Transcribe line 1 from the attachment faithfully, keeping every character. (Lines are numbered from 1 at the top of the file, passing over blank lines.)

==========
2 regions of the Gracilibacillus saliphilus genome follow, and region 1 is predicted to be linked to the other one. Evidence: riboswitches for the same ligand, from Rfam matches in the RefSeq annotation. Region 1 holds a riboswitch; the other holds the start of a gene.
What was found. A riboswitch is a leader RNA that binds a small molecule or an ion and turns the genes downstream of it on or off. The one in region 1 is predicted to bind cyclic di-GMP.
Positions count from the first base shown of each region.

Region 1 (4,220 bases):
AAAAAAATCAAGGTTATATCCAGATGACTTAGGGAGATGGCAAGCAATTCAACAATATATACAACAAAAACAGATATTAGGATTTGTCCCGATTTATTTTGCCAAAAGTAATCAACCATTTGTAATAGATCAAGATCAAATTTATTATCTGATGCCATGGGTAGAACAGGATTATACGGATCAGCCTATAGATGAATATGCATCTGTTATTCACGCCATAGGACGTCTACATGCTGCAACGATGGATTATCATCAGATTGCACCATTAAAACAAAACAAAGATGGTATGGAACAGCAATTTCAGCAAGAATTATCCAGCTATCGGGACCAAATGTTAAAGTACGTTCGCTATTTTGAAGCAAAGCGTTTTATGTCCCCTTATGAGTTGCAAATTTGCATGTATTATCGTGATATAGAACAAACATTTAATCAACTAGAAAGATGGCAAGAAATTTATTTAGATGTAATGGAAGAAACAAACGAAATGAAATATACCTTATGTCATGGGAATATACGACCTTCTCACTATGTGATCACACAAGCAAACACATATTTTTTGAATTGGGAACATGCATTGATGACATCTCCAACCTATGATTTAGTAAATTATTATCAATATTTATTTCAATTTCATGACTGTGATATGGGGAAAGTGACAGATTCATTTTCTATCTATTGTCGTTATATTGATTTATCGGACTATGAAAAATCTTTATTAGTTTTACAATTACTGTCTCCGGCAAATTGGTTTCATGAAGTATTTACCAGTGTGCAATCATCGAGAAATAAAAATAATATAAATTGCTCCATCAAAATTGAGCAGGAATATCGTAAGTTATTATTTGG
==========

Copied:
2 regions of the Gracilibacillus saliphilus genome follow, and region 1 is predicted to be linked to the other one. Evidence: riboswitches for the same ligand, from Rfam matches in the RefSeq annotation. Region 1 holds a riboswitch; the other holds the start of a gene.